Bankruptcy allows an individual or business to get rid of some or all of its debt. Typically, bankruptcy should only be considered when the debt is completely unmanageable, impossible to pay off, and there are no other options. However, in some cases, the benefits of bankruptcy can substantially outweigh the costs. Bankruptcy is governed by federal law, and proceeds in federal courts. So, the procedure for filing for bankruptcy in Wisconsin will be very similar to the procedure anywhere else in the U.S. However, individual bankruptcy courts have different rules for exemptions, so it might be a good idea to consult with a local attorney in Richfield, Wisconsin before filing.

Chapter 7 Bankruptcy in Richfield, Wisconsin

There are 2 common types of consumer bankruptcies in Richfield, Wisconsin: Chapter 7 and Chapter 13 bankruptcy. Chapter 7 requires that a certain percentage of the debtor's property be liquidated to pay off at least a small part of their debt. However, many types of property are exempt, and do not need to be liquidated, such as cars, homes, insurance policies, and retirement accounts.

Once all non-exempt assets are sold, and the money from the sales turned over to the creditors, most remaining debt is absolved. But some types of debt cannot be discharged through Chapter 7 bankruptcy. These include child support payments, student loans, and criminal fines, among others. If most of your Richfield, Wisconsin debts are not dischargeable, you might want to consider options other than bankruptcy.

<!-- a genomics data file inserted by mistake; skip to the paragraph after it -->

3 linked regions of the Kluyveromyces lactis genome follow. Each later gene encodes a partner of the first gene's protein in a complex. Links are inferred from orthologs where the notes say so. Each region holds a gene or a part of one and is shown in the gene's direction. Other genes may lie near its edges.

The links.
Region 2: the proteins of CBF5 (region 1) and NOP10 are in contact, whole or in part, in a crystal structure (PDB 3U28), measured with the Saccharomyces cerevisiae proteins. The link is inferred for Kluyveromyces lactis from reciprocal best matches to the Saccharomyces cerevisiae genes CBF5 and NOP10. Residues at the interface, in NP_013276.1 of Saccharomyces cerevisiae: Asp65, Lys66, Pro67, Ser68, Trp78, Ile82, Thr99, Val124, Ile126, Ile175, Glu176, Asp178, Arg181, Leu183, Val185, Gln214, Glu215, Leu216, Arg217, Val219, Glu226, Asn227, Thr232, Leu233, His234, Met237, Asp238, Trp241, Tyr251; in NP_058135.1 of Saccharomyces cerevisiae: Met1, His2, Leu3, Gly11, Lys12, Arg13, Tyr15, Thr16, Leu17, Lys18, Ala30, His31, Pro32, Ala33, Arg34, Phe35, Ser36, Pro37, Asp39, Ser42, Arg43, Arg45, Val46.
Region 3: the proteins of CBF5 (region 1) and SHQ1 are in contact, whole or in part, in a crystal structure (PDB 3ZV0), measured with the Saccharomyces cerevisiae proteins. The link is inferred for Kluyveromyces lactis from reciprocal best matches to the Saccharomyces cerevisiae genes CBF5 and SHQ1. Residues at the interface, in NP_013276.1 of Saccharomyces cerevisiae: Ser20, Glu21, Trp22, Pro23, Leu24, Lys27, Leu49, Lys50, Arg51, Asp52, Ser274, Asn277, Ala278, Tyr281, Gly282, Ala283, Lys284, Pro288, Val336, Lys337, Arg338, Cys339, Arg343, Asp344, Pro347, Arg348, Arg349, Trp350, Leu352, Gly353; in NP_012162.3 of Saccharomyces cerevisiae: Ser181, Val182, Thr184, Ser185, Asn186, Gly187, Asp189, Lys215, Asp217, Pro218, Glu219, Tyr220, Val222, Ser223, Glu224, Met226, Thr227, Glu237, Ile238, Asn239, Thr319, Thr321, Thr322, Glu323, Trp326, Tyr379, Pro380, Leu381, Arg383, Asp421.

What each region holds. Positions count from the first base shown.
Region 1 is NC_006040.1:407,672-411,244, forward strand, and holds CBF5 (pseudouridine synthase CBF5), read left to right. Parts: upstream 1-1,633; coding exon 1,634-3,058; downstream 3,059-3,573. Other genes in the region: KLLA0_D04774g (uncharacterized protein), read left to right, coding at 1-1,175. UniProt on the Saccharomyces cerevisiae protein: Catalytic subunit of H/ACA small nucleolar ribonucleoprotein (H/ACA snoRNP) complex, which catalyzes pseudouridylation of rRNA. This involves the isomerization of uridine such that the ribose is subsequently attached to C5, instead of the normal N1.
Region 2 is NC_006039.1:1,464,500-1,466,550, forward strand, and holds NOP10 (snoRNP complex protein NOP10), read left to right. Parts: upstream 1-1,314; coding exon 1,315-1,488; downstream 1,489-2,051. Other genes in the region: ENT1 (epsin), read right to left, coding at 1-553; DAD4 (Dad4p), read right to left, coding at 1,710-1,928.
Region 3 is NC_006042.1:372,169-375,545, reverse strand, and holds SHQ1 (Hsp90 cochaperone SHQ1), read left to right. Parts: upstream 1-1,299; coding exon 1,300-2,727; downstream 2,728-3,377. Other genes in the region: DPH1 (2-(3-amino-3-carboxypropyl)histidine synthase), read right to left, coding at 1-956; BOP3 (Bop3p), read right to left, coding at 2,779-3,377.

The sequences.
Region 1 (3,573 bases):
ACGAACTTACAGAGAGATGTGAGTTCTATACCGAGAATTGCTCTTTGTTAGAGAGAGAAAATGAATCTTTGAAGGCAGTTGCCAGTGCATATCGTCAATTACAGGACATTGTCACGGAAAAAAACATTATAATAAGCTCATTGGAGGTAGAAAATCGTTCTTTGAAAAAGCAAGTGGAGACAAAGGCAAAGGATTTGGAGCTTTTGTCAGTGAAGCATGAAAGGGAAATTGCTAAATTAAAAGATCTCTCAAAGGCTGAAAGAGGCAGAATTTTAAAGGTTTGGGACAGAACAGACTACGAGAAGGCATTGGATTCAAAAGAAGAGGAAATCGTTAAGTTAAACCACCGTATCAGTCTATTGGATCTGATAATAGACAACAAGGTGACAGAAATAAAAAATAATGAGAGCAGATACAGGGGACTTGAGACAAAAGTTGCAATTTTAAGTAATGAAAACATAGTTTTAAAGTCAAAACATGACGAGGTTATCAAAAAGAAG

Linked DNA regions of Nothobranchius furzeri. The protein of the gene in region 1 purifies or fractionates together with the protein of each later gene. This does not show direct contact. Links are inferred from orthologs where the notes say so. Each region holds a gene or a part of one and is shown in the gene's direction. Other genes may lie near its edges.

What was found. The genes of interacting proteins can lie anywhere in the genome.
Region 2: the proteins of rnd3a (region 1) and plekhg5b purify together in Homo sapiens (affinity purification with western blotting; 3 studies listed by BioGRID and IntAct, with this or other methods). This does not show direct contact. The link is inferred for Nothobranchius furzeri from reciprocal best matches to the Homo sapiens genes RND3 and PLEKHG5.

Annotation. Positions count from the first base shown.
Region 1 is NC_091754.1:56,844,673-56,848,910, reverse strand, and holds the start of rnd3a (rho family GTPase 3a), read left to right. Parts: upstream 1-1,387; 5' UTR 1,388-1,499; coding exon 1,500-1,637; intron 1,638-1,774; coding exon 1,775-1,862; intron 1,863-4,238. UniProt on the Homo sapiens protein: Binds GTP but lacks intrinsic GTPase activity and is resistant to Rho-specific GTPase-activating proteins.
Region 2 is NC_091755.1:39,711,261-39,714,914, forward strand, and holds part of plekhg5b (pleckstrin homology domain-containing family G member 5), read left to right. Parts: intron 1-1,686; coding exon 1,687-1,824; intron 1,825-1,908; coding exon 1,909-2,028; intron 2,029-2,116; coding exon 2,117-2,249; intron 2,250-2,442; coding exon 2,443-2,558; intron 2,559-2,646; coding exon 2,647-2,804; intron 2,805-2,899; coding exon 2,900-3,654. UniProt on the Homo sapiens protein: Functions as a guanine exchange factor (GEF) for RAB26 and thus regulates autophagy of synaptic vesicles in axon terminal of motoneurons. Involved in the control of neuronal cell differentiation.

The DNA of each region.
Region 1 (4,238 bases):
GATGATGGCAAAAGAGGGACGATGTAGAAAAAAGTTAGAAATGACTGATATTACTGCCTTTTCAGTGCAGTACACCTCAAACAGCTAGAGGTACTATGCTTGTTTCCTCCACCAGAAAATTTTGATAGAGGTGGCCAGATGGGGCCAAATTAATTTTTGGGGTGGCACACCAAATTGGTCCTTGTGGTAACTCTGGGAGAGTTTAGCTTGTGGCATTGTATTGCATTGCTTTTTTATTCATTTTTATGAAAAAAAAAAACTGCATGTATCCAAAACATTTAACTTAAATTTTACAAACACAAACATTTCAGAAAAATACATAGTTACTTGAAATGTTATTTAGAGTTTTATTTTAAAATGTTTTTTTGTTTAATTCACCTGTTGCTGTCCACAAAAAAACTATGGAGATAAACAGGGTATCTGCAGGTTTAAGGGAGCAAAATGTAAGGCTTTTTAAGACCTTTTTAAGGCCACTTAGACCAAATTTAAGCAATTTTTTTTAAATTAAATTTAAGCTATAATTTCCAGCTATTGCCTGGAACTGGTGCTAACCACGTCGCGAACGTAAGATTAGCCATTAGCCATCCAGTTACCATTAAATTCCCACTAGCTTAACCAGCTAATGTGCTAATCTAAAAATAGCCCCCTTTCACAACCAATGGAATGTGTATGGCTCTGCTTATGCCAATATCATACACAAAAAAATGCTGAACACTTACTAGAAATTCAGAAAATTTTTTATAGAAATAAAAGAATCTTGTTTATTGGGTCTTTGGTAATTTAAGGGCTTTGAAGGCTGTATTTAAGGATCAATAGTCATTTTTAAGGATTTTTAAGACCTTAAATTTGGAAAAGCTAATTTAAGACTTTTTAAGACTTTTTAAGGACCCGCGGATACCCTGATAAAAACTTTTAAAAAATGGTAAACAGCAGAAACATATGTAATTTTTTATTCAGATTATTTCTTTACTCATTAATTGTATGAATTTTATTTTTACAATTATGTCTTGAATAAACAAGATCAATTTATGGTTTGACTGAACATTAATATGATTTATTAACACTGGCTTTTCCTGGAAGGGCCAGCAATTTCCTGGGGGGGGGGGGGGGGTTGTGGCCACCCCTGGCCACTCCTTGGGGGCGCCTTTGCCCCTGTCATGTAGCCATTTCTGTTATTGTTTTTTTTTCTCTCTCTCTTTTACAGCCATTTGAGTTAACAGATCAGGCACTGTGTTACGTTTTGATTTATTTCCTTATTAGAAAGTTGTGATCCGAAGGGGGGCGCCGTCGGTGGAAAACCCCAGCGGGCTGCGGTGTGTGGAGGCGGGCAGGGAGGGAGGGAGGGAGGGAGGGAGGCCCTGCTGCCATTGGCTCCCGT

Chapter 13 Bankruptcy in Richfield, Wisconsin

In Richfield, Wisconsin, chapter 13 is very different from Chapter 7, and may or may not be the best option for you, depending on your situation. Chapter 13 bankruptcy does not discharge debt. Instead, it restructures it. This involves the bankruptcy court coming up with a new payment plan that supersedes the terms of the contracts that gave rise to the debt in the first place. This results in an altered payment plan that the debtor should find manageable, if he or she can make a few sacrifices.

Which Type of Consumer Bankruptcy Should I File in Richfield, Wisconsin

Which Bankruptcy type to file under depends heavily on the facts of each particular case. If you have a steady stream of income (enough to make a payment plan manageable), and a large amount of non-exempt property that you don't want to part with, Chapter 13 may be best for you. If you don't have a steady income or large amounts of non-exempt property, you may be better off filing for Chapter 7.

Whatever your situation, you should speak with a local Richfield, Wisconsin bankruptcy attorney. Your lawyer will be able to advise you of your options and their likely outcomes, which will help you make a more educated decision.